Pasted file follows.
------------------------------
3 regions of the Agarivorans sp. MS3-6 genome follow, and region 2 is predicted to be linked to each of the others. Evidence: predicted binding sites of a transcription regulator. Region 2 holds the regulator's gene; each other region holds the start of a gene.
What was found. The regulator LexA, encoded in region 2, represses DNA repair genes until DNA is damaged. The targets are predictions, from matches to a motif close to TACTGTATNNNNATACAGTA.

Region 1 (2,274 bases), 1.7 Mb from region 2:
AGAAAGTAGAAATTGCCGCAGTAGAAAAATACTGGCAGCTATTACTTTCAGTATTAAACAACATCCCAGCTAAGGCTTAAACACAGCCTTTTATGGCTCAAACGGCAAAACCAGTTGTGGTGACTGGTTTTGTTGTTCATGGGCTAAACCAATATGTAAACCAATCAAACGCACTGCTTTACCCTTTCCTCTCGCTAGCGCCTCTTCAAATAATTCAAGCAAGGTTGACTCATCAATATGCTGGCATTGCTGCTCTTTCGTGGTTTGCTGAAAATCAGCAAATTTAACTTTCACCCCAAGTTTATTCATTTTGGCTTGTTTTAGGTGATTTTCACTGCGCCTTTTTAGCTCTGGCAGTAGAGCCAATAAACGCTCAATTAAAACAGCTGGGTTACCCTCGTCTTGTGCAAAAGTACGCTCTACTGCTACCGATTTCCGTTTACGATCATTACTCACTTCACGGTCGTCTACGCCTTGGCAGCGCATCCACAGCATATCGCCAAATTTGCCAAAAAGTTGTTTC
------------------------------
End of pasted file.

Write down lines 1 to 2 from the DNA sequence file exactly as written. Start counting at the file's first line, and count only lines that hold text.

3 regions of the Agarivorans sp. MS3-6 genome follow, and region 2 is predicted to be linked to each of the others. Evidence: predicted binding sites of a transcription regulator. Region 2 holds the regulator's gene; each other region holds the start of a gene.
What was found. The regulator LexA, encoded in region 2, represses DNA repair genes until DNA is damaged. The targets are predictions, from matches to a motif close to TACTGTATNNNNATACAGTA.